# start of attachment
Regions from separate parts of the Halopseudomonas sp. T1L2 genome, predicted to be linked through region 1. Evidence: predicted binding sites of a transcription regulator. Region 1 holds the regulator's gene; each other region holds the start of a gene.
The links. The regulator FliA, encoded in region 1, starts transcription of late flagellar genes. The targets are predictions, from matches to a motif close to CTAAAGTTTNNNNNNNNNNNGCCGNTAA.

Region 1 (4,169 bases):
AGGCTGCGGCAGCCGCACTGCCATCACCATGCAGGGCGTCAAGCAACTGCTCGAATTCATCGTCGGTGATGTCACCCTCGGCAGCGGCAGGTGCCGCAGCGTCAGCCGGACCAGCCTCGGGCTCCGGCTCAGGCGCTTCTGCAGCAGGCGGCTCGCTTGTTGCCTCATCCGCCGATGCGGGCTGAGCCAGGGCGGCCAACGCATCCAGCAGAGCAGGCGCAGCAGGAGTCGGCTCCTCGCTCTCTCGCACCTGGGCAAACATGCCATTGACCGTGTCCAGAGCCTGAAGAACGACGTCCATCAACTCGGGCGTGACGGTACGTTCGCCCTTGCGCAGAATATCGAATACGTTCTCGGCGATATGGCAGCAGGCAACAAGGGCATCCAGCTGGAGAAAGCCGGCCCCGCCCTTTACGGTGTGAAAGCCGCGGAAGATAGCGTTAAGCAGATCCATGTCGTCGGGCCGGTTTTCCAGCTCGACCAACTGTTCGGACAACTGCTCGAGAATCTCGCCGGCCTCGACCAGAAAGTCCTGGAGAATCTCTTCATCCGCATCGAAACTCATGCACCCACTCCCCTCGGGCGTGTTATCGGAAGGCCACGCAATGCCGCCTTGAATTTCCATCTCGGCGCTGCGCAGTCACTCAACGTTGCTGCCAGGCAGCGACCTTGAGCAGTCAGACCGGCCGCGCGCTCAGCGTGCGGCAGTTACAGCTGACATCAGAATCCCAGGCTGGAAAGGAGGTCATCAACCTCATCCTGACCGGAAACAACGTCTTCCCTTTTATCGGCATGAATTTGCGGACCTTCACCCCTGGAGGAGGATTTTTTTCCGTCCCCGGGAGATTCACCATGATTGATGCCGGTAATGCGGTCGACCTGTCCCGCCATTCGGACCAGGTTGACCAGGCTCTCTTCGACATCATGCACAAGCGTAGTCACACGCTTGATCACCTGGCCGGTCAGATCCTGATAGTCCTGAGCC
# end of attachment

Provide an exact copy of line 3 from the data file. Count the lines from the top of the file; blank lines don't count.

Region 1 (4,169 bases):